Insert new keyframes on Frame 12 and Frame 20 of the menu tween layer.
These frames determine how the menu animates. Frame 12 is the end of the animation for the menu opening and the beginning of the animation for the menu closing.
Change the position of the mcProducts movie clip at Frame 12.
Select mcProducts on the Stage at Frame 12. Move the movie clip straight downward by holding the Shift key and pressing the Down arrow key until the clip is directly underneath the grBar, as shown in the following figure.
When you hold down the Shift key while pressing the Down arrow key on the keyboard, your selected graphics move in 10 pixel increments. Pressing the Down arrow by itself moves items in 1-pixel increments, and is often referred to as "nudging."
Return to the main Stage and repeat each of these steps for the other two menus.
Click Scene 1 in the edit bar to return to the main Stage. Repeat Steps 2 through 8 for mcCompany and mcContact. Name their wrapper movie clips mcCompanyMenu and mcContactMenu respectively. Then, all three menus can be animated tweening.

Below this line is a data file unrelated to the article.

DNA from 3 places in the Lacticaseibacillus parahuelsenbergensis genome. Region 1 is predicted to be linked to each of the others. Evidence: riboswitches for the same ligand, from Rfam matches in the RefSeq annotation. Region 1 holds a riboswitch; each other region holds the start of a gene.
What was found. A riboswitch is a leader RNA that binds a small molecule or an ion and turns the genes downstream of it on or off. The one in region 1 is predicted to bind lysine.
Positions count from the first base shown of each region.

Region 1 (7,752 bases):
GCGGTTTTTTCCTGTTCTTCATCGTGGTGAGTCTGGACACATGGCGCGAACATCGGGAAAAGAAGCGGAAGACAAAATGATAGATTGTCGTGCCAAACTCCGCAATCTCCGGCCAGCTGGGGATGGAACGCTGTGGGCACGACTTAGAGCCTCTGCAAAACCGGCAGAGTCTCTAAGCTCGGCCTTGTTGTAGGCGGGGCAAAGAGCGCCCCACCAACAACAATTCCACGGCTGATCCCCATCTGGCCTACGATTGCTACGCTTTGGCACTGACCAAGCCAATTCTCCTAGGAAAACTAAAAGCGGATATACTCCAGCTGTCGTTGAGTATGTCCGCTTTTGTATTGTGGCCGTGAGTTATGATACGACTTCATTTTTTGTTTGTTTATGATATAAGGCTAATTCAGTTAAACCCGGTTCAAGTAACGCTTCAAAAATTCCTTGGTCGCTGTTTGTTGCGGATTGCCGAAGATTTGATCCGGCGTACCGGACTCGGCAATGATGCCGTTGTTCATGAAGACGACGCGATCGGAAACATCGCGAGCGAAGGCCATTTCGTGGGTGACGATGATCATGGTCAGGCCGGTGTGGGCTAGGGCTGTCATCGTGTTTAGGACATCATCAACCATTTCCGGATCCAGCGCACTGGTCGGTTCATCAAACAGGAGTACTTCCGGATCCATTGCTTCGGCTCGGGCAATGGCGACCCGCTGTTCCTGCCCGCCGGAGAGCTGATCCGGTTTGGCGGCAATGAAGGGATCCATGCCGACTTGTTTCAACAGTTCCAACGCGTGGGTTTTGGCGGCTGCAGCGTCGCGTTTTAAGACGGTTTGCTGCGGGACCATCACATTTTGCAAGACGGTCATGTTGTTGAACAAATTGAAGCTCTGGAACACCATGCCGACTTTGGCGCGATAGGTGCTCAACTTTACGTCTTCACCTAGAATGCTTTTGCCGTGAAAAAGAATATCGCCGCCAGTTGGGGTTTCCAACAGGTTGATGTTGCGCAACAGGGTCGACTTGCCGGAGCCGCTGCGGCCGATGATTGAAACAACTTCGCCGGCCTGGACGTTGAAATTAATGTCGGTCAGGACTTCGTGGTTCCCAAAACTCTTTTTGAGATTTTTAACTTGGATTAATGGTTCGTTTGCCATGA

After you finish, remember to save the changes you have made to the FLA.
You have now set up each of your movie clips for motion tweening.
In motion tweening, you can only animate one symbol instance to another instance of the same symbol in the same layer. Those symbol instances are the only things allowed to be in those keyframes, because Flash can only tween one thing at a time in a keyframe. If you put other items in the same keyframe as the symbol that's going to animate, Flash isn't capable of understanding which item you want to animate; It has too many decisions to make. Like a very hungry person in a grocery market. If you need to animate more than one thing at a time, separate those animations into their own layers.
Flash 8 comes with a feature called Distribute to Layers, which is useful when you need to animate individual characters of a text block (that has been broken apart) or if you are importing a group of items onto the Stage while you are creating your FLA. When you select multiple objects on the Stage, and then select Modify > Timeline > Distribute to Layers, Flash places each selected object on a new layer and renames each layer for you, although you'll probably want to go through and make sure they've been named the way you want them to. While you don't use it here, this feature is a useful way to keep your FLA organized not to mention the fact that it certainly speeds up development.